Learning Objectives:
       
      This webinar will demonstrate how participants can extract more information from their fluorescence images by combining computational super-resolution microscopy with fluorescence fluctuation techniques using only existing, freely available ImageJ plugins and widely existing setups of commercially available TIRF/SPIM microscope and cameras (EMCCDs or sCMOS). For that purpose, the webinar will discuss imaging fluorescence correlation spectroscopy and number and brightness analysis and how it benefits from computational super-resolution techniques.
       
      Questions Answered:
      1. Is it possible to extract from a single measurement structure with a resolution below 100 nm and with dynamics on the millisecond scale?
      2. Given the huge amounts of data and the size of single data sets (~GB) is data treatment in real time possible?
      3. What is the advantage of combining multiple fluorescence techniques in a single measurement?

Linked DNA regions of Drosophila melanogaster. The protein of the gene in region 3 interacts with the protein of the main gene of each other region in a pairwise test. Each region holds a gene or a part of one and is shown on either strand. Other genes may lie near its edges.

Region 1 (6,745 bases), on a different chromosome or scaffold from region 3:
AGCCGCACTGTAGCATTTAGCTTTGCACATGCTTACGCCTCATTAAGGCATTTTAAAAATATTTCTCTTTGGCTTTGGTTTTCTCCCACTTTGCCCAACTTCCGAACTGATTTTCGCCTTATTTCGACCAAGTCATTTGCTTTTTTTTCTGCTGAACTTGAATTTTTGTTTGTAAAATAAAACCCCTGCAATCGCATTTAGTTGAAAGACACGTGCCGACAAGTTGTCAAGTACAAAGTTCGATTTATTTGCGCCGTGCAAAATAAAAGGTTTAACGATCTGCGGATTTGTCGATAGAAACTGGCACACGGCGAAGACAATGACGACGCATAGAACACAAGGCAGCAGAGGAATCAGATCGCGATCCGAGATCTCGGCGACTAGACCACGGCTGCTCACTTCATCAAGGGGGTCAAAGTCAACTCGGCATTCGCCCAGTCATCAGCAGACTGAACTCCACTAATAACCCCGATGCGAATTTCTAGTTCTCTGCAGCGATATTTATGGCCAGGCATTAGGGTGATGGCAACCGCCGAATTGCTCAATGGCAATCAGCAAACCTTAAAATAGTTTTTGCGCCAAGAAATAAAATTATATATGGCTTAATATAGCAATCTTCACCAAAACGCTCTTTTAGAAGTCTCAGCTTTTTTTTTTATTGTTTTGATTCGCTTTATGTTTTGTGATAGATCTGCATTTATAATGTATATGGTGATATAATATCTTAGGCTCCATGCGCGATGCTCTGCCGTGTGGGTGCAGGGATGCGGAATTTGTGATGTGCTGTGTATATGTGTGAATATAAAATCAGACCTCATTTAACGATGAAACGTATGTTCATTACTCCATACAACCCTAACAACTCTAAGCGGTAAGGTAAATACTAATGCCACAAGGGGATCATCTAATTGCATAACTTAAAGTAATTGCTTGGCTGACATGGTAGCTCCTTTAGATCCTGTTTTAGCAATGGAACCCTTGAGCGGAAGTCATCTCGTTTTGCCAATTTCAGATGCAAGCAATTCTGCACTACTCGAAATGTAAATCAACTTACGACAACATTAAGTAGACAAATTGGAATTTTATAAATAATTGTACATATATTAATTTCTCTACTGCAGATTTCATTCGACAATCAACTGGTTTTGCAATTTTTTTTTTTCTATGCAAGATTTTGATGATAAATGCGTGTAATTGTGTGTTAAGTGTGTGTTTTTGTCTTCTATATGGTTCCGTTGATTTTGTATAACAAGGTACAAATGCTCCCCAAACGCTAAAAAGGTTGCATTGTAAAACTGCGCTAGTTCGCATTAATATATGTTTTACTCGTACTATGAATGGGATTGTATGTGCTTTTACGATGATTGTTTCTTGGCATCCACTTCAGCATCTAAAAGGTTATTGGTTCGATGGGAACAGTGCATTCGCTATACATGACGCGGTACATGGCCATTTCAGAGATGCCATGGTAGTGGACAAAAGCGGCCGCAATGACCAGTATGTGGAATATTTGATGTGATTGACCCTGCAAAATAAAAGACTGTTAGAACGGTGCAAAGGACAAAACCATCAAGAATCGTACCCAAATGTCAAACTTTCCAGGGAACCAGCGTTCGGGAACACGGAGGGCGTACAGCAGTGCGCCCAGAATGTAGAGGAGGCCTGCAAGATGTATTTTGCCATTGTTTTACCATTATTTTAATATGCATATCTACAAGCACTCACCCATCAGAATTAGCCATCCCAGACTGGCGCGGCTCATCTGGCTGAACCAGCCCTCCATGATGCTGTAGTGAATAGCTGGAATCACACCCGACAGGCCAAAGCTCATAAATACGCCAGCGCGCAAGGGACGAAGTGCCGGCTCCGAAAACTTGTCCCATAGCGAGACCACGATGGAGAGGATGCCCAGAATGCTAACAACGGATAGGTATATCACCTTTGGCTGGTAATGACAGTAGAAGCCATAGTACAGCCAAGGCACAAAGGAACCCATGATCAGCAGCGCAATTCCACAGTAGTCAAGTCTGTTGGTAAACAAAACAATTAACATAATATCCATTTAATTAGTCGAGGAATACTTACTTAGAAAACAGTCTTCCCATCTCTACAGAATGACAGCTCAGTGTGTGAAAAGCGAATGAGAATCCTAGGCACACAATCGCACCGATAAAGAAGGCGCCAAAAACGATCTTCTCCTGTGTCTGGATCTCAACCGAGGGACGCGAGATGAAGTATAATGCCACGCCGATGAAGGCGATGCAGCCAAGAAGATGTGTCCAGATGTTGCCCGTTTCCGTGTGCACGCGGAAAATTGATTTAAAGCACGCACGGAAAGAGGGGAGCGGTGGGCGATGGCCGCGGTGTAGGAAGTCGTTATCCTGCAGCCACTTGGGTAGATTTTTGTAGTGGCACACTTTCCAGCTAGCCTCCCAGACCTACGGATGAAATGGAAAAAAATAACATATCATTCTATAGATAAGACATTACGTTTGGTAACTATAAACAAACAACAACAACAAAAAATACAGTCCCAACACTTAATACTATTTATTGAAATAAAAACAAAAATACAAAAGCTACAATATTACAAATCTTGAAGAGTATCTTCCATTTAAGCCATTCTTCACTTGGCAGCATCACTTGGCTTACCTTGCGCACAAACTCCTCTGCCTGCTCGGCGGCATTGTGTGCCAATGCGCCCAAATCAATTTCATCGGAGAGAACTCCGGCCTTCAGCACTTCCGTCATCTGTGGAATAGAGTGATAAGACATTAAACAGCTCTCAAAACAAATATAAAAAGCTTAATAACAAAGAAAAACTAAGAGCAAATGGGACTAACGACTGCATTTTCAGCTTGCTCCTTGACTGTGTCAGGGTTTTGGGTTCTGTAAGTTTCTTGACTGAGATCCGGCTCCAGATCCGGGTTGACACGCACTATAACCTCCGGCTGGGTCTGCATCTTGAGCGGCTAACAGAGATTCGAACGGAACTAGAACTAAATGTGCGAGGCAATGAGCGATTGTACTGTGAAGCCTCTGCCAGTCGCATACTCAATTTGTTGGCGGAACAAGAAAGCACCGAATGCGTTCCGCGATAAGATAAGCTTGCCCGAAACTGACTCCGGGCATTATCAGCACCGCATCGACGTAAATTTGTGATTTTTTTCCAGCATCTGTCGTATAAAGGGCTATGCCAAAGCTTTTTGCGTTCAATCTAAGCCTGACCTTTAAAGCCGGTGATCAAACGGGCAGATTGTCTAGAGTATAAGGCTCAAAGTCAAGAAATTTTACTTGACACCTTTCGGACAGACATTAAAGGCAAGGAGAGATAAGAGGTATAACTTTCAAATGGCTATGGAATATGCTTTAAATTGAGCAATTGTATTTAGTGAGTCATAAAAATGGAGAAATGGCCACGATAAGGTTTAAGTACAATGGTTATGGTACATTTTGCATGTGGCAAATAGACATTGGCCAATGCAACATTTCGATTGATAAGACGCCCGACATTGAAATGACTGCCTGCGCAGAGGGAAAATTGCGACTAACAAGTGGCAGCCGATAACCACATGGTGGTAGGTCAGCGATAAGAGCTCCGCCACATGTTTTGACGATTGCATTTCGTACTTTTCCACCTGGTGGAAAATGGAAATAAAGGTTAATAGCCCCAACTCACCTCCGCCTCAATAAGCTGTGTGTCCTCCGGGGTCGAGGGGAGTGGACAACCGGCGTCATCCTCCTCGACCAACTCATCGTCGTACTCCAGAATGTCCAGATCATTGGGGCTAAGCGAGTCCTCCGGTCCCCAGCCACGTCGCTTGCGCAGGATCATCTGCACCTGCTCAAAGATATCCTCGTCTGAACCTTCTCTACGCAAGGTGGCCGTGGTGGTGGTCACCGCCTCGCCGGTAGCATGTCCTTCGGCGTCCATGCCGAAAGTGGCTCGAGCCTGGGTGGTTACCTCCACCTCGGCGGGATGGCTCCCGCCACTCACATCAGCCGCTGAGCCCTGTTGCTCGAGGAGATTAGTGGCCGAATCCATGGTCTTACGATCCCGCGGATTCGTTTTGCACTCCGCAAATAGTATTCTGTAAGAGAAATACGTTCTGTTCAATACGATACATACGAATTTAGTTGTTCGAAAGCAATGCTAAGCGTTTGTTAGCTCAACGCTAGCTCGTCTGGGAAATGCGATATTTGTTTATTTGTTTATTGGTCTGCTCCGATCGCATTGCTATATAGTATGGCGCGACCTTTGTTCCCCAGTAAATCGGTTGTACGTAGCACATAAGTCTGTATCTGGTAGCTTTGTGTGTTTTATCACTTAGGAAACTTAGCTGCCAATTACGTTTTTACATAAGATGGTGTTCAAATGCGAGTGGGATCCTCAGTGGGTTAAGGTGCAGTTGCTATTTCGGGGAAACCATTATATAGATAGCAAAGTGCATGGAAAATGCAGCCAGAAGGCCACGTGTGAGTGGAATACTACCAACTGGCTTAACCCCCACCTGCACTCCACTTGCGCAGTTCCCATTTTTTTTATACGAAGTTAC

4. Can one optimise the signal-to-noise ration of multiple fluorescence techniques simultaneously in a single measurement?
      5. What is the maximum information content of an image? 
       
       
      Webinars will be available for unlimited on-demand viewing after live event.
       
      LabRoots is approved as a provider of continuing education programs in the clinical laboratory sciences by the ASCLS P.A.C.E. ® Program. By attending this webinar, you can earn 1 Continuing Education credit once you have viewed the webinar in its entirety.